Geography Conference and King’s ENVS students
There were a number of Environmental Studies (ENVS) students (including myself) who drove west to Prince George, B.C. last weekend to participate in the WDCAG (Western Division, Canadian Association of Geographers ). For those who have never been on an ENVS field trip, you are missing out on what I consider to be ‘the memorable events of my degree’. Therefore, let me take a moment to inform you what actually happens on these ENVS trips!
Day one: Thursday morning, we pulled out of King’s parking lot just after 8 am to begin our trip to Prince George. As a group of 10, we stopped in almost every town on the way, which was an obvious necessity. However, there were a few unexpected stops, the first being at a beautiful river off the side of the road. Our group of 10 marveled at the river and continued on. After a few more food stops, we pulled off once again for a hike, about an hour East of Prince George at a place called the Ancient Forest. We hiked into the woods for about 20 minutes then found a gorgeous stand of trees, mostly old growth cedars, some older than 1000 years. Once there, it began to pour, making the return to the bus (without slipping or falling) challenging since the rain resulted in icy snow. I fell at least 20 times (and have the bruises to prove it) but the most memorable tumble was Dr. Spaling as he gracefully fought to keep his balance on the path, much to amusement of the group (check out the King’s ENVS page to see a video!) later reflected on how comical the afternoon trek was when we arrived in Prince George for dinner.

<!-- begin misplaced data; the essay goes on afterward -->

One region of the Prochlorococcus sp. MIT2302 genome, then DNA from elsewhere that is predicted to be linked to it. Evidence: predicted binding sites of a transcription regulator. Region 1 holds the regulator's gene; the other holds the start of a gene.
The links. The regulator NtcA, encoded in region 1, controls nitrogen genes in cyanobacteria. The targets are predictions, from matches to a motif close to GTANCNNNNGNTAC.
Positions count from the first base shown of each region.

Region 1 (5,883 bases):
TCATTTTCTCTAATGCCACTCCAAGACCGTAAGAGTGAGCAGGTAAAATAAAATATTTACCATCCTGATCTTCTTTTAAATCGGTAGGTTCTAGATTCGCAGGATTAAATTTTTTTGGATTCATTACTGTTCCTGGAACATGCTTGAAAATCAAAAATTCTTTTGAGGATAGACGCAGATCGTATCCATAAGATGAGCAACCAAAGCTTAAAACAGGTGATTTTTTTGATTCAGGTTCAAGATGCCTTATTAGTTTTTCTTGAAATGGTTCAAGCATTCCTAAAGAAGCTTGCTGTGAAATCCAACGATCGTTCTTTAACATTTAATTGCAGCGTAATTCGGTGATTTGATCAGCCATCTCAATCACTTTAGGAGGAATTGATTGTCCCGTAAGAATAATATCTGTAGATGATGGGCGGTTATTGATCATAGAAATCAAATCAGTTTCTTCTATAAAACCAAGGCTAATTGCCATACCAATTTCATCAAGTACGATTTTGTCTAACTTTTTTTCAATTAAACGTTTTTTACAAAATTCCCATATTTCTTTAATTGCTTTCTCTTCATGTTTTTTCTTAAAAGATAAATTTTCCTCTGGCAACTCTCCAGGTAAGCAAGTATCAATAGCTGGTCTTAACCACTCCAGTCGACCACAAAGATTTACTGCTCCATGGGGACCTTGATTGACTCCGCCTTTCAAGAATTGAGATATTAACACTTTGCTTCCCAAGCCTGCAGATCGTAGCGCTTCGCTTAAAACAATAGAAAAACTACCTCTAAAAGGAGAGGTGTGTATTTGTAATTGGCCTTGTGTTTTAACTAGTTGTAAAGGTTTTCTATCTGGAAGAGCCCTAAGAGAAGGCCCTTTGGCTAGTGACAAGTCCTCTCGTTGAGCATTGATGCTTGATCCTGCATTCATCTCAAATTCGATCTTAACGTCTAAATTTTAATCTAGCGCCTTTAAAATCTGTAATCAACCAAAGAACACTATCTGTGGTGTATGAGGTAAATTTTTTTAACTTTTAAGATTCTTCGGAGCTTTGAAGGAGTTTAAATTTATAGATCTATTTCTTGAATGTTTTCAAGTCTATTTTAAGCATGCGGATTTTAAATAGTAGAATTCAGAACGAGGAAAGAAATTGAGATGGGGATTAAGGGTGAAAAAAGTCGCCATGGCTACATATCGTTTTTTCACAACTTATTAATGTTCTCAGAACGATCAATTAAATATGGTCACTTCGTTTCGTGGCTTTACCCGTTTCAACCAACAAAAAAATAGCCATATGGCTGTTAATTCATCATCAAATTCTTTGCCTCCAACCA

Day Two: We had a relaxing day where a number of people went on field trips exploring the area, then in the evening everyone reconvened to listen to the guest speaker, Dr. Charles Helm. After the lecture we made our way to a pub night to finish off the evening at UNBC’s (University of Northern British Columbia) very own campus pub called ‘The Thirsty Moose’ (You know you’re in PG when…)
Day Three: Presentation day! 6 students including: Alexandra, Waurner, Justin, Sean, Kathryn, and myself presented academic posters on Saturday. The titles included: Cougar Creek. Oh Dam!" "Hare today ... gone tomorrow: a method for mapping white-tailed Jackrabbit distribution in Edmonton” and ‘Foiled Lessons from the Northern Gateway Pipelines’. We had an excellent day of representing the various topics of our posters to the public, but we were exhausted. The following evening banquet was amazing. They served us a delicious meal and we had time to visit with the other participating schools from BC, AB and Northern USA. The best part of the evening was when we found out that Alexandra and Waurner won first for the BSc category, and Justin and Sean placed first in the BA category! Everyone was pumped that King’s had finished strong at the conference once again!
Day Four: With a successful conference behind us we headed east to Edmonton in the morning. A few individuals celebrated their wins the night before, with only 2 hours of sleep, making the trip home a mixture of naps and food. Again, we stopped at almost every town (for Dr. Spaling, the driver, to get his caffeine fix), adding one quick snowball fight at Mount Robson. The van was filled with singing and story telling making me feel more and more connected to the people in my field of study.
I have felt that these off-campus overnight field trips have greatly enhanced my experience as a King’s student.